The unusual, sometimes bizarre thought processes that are characteristic positive symptoms of schizophrenia

referential thinking

Ascribing personal meaning to completely random events

disorders of movement

A person with schizophrenia may show unusual mannerisms, body movements, and facial expressions

catatonia

State of immobility and unresponsiveness, lasting for long periods of time

negative symptoms of schizophrenia

Reflect social withdrawal, behavioral deficits, and the loss or decrease of normal functions

flat affect

The display of little or no emotion--a common negative symptom of schizophrenia

cognitive symptoms of schizophrenia

Include difficulty sustaining attention, problems holding information in memory, and inability to interpret information and make decisions

biological factors of causing schizophrenia

Heredity, structural brain abnormalities, problems in neurotransmitter regulation (dopamine)

diathesis-stress model

View of schizophrenia emphasizing that a combination of biogenetic disposition and stress causes the disorder

diathesis

Physical vulnerability or predisposition to a particular disorder

sociocultural factors of causing schizophrenia

Individuals with schizophrenia in developing, nonindustrialized nations tend to have better outcomes than those in developed, industrialized nations

personality disorders

Chronic, maladaptive cognitive-behavioral patterns that are thoroughly integrated to an individual's personality

antisocial personality disorder (ASPD)

Psychological disorder characterized by guiltlessness, law-breaking, exploitation of others, irresponsibility, and deceit

ASPD criteria

■ Failure to conform to social norms or obey the law
■ Deceitfulness, lying, using aliases, or conning others for personal profit or pleasure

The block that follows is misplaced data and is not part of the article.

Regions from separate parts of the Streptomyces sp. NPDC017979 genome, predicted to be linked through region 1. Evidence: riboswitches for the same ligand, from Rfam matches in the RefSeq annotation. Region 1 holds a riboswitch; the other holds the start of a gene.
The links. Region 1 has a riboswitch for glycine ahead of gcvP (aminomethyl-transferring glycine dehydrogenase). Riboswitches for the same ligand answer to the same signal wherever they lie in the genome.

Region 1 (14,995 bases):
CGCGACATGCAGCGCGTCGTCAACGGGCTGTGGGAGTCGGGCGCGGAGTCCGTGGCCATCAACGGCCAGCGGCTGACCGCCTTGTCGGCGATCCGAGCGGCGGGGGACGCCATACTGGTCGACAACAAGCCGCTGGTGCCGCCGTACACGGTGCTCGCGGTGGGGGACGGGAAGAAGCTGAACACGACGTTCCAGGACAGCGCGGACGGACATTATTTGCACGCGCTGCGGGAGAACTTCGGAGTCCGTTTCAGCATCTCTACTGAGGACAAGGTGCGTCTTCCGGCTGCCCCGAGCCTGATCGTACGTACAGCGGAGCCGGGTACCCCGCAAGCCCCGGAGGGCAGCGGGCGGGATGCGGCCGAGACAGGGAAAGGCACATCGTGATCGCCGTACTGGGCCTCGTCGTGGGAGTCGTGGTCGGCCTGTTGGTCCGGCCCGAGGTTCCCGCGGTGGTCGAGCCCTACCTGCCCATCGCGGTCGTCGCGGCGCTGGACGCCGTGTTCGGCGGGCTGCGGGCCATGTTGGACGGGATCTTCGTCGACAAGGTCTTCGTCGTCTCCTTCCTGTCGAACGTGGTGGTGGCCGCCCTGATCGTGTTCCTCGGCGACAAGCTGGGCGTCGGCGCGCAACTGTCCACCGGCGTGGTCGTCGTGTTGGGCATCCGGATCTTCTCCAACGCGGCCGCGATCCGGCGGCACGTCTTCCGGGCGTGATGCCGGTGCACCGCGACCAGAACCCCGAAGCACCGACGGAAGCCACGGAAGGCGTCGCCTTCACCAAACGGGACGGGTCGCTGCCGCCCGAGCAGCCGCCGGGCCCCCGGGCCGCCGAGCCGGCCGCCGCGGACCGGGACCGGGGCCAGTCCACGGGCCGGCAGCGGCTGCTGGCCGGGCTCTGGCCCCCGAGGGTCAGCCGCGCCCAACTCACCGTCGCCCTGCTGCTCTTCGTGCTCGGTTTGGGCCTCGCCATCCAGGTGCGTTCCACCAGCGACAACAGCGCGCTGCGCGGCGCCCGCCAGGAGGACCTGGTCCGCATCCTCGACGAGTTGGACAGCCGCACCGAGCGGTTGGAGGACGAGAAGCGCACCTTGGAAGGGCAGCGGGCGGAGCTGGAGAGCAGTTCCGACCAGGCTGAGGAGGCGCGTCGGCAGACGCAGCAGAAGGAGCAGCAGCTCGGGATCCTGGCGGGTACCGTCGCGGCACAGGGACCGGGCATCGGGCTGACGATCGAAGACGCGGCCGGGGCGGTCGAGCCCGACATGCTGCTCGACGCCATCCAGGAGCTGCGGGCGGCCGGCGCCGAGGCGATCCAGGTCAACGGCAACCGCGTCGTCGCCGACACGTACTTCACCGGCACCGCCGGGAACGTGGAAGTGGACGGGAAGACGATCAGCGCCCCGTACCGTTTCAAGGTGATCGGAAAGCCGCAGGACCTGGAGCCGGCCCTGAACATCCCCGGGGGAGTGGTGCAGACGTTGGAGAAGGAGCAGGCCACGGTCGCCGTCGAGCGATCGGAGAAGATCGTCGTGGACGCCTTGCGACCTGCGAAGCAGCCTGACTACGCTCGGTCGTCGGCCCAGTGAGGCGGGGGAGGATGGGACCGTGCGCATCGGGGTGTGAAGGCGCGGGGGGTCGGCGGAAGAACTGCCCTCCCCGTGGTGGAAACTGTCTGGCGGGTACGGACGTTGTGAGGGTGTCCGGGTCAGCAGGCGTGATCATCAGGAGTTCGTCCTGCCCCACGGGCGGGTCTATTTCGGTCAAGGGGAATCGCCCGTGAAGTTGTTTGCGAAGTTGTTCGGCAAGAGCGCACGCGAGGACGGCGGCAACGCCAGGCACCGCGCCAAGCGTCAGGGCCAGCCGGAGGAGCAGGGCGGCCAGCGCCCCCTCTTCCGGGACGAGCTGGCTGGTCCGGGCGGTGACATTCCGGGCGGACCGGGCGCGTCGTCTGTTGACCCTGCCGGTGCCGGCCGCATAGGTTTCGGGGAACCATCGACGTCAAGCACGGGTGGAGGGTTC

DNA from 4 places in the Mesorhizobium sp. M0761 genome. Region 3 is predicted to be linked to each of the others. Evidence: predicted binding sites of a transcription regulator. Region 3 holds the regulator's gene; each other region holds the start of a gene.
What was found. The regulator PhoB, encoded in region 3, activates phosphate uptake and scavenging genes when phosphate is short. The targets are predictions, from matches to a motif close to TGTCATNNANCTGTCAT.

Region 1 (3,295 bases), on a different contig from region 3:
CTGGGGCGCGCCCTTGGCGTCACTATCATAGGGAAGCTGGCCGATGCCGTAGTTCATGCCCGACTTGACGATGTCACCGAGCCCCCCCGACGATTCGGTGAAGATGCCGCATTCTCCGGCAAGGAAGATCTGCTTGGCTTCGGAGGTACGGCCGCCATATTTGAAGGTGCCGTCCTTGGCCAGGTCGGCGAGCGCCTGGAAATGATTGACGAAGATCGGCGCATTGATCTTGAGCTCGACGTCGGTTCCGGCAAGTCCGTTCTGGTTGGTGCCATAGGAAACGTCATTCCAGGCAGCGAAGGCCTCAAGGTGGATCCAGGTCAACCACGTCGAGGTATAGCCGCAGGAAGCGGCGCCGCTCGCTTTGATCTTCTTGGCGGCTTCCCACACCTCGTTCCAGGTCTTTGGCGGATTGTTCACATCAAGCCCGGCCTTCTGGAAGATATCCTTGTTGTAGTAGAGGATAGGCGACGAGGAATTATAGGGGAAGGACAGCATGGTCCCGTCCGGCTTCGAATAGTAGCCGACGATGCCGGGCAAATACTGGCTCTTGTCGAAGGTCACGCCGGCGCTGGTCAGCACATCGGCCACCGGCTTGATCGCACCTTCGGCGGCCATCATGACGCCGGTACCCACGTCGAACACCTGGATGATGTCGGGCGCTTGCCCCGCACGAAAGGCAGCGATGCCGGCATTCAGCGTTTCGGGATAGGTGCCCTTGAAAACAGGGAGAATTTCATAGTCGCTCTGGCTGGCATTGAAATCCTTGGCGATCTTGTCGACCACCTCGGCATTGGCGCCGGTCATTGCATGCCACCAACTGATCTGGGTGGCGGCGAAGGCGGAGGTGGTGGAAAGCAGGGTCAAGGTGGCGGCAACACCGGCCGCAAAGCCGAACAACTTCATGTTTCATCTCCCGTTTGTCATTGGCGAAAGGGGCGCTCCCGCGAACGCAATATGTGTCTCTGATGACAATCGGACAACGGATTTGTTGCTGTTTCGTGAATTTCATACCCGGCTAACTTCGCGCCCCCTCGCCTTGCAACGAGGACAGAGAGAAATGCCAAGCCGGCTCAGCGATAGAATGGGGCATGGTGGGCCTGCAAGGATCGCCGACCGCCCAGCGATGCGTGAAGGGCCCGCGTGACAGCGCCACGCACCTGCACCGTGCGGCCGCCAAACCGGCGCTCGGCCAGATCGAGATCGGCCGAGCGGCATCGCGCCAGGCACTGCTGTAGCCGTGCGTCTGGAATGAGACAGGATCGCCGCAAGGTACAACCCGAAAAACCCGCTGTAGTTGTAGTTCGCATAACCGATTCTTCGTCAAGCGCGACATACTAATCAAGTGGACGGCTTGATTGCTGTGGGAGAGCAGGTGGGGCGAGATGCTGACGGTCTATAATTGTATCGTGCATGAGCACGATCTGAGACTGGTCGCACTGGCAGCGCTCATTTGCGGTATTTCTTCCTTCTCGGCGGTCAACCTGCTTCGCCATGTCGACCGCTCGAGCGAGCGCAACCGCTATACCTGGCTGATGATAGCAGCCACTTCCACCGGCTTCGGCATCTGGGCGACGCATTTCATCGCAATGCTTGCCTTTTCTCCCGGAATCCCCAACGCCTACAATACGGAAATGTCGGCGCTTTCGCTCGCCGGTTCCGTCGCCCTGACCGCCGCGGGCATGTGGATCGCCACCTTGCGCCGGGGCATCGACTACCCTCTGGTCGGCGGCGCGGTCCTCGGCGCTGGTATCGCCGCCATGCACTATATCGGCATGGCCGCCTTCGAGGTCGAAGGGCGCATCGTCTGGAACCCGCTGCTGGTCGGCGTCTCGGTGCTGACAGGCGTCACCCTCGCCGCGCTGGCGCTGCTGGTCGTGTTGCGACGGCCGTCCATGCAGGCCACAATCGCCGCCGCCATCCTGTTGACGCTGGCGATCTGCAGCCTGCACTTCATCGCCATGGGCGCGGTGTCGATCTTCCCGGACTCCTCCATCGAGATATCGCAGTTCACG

■ Impulsivity or failure to plan ahead
■ Irritability and aggressiveness; getting into physical fights or perpetrating assaults
■ Reckless disregard for the safety of self or others
■ Consistent irresponsibility, inconsistent work behavior; not paying bills
■ Lack of remorse, indifference to the pain of others, or rationalizing; hurting or mis-treating another person

borderline personality disorder (BPD)

Psychological disorder characterized by a pervasive pattern of instability in interpersonal relationships, self-image, and emotions, and of marked impulsivity beginning by early adulthood and present in a variety of contexts

BPD symptoms

■ Frantic efforts to avoid being abandoned
■ Unstable and intense interpersonal relationships characterized by extreme shifts between idealization and devaluation
■ Markedly and persistently unstable self-image or sense of self
■ Impulsivity in at least two areas that are potentially self-damaging (for example, spending, sex, substance abuse, reckless driving, and binge eating)
■ Recurrent suicidal behavior, gestures, or threats or self-mutilating behavior
■ Unstable and extreme emotional responses
■ Chronic feelings of emptiness
■ Inappropriate, intense anger or difficulty controlling anger
■ Temporary stress-related paranoia (a pattern of disturbed thought featuring delusionsof grandeur or persecution) or severe dissociative symptoms

splitting

Individuals with BPD tend to see the world in black and white terms

hypervigilance

The tendency to be constantly on the alert, looking for threatening information in the environment

consequences of stigma

-Prejudice and discrimination
-Physical health

combating stigma

-Resist thinking of people with disorders as limited individuals whose disorder colors everything they do
-Recognize vital strengths--both in confronting their disorder and in carrying on despite their problems--and their achievements
-Creating a positive environment